Before buying the site last year, the appellants were advised by the council that no affordable housing would be necessary because the scheme fell below the 20-dwelling threshold set out in the unitary development plan. The price paid reflected this, they asserted. On submitting the proposal, they were informed that the council's policy had changed and any scheme involving more than 15 homes would be required to provide affordable housing. The council also sought £100,000 towards community and physical infrastructure.
The inspector agreed that the appellants had acted in good faith before the purchase. He remarked that applications should normally be decided in line with prevailing policies at the time of the decision. However, he concluded that a degree of pragmatism was required in this case because the council had originally indicated that no affordable housing provision would be necessary.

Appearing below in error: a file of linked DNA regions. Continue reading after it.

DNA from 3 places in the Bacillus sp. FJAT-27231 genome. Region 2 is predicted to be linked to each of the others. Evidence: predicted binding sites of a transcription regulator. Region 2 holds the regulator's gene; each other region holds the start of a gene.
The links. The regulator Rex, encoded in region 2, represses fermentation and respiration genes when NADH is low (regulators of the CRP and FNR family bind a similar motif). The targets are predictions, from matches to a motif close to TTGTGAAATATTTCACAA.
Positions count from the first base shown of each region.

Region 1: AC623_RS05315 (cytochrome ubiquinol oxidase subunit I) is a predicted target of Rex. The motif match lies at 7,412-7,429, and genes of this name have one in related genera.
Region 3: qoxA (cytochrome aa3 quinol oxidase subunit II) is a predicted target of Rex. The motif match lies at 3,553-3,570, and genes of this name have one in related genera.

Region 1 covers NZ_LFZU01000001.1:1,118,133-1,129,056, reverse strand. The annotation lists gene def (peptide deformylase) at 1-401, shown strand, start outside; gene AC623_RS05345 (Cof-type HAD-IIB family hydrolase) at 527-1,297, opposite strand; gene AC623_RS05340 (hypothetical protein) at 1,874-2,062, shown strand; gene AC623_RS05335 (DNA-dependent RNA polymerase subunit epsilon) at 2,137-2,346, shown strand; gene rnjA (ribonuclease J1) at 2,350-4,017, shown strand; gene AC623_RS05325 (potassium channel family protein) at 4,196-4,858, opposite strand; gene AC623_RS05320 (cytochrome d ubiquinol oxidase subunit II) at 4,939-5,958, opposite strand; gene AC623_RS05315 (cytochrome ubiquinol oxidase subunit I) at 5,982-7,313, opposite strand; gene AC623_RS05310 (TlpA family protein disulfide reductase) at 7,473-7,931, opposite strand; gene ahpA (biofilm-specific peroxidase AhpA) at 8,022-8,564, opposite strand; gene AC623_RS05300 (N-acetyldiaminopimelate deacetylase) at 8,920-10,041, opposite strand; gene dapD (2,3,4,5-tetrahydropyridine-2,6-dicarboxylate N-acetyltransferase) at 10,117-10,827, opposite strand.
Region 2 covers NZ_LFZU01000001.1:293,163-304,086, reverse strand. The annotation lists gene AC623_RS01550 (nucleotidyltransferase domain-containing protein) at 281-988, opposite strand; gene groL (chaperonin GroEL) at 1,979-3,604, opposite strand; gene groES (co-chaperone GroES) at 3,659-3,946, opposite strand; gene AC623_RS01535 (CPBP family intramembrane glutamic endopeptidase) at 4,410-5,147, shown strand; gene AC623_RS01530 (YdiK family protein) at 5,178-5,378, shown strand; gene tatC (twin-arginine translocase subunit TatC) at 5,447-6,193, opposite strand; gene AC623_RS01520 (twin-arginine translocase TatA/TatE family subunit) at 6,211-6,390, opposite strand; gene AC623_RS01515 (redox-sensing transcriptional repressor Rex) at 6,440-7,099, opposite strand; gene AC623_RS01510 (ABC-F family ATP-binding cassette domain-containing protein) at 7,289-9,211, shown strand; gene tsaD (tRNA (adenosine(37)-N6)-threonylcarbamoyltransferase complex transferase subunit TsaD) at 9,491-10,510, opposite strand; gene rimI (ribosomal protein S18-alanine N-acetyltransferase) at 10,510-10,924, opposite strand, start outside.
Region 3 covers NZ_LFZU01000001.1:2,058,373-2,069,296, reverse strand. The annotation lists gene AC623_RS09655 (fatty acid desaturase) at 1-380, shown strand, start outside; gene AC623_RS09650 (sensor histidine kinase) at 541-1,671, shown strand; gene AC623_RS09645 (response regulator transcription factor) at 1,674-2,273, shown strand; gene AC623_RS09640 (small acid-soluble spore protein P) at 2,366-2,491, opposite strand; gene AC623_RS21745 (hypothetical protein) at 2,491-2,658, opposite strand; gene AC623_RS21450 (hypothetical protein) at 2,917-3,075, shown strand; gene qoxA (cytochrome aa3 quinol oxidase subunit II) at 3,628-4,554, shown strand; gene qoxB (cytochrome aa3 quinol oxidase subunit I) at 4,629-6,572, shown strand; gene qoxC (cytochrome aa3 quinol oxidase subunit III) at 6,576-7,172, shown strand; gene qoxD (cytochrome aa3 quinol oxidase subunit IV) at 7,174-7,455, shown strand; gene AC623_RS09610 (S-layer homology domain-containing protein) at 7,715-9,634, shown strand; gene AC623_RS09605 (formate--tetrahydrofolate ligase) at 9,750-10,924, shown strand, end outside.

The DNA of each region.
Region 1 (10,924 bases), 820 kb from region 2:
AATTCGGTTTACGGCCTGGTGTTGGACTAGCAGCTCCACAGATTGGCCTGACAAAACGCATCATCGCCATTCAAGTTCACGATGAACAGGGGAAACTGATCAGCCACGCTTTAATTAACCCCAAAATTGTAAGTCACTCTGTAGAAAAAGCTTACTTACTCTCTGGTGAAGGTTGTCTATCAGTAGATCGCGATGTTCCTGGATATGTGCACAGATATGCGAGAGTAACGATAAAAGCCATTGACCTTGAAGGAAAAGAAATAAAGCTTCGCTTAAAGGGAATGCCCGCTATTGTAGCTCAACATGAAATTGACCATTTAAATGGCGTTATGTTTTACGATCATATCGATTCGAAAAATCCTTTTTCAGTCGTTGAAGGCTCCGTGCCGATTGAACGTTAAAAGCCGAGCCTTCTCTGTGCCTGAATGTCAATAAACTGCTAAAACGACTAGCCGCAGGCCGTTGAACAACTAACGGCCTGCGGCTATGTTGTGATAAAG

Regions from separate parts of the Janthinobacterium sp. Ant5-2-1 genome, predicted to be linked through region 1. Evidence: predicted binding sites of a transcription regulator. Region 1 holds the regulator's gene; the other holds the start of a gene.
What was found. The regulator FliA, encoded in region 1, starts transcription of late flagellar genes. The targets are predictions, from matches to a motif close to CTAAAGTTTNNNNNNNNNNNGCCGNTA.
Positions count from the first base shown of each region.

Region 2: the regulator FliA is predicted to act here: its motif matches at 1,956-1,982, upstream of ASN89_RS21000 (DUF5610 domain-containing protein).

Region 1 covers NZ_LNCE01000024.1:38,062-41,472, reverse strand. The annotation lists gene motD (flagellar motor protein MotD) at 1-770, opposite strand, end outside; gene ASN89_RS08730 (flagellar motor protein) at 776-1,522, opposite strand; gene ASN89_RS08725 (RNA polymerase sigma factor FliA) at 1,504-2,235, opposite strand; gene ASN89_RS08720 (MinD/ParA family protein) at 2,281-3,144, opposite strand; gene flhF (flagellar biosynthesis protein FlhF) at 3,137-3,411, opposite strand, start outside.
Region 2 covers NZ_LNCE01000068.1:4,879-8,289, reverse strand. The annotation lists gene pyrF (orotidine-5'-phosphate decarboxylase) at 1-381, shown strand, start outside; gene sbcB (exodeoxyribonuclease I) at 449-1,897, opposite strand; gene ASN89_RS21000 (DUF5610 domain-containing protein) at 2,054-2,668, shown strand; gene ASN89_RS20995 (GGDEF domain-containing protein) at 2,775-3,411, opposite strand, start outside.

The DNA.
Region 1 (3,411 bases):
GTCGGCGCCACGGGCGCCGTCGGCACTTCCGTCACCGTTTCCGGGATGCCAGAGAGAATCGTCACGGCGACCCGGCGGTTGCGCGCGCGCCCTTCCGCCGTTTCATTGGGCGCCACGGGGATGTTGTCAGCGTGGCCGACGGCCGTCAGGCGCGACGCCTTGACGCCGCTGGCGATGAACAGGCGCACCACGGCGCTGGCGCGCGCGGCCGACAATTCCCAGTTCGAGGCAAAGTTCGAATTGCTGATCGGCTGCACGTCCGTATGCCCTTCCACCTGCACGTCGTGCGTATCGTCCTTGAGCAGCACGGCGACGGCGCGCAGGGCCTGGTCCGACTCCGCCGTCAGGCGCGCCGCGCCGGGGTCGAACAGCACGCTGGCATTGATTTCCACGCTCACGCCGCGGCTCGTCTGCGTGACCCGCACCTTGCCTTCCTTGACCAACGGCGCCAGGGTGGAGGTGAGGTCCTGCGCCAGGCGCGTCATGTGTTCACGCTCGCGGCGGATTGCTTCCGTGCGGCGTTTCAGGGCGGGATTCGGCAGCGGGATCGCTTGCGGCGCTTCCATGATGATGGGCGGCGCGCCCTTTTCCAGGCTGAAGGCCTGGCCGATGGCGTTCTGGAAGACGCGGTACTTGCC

Given the price paid for the site, he accepted that affordable housing could only be provided as part of the development if the appellants accepted a substantially reduced profit. This might impinge on the overall viability of the project, he ruled. On that basis, he concluded that the provision of affordable housing was not justified in this case.
The inspector noted that the lack of an infrastructure payment had not been cited as a reason for refusal despite national advice requiring such reasons to be complete, precise and specific to the application. It was unclear how the development gave rise to a specific need in terms of improving health, education, open space and transport infrastructure, he held. The council had failed to provide reasoned justification for the amount sought, he concluded, noting that its demands would place the viability of the scheme in doubt.
DCS Number 100-058-387
Inspector Martin Andrews; Hearing.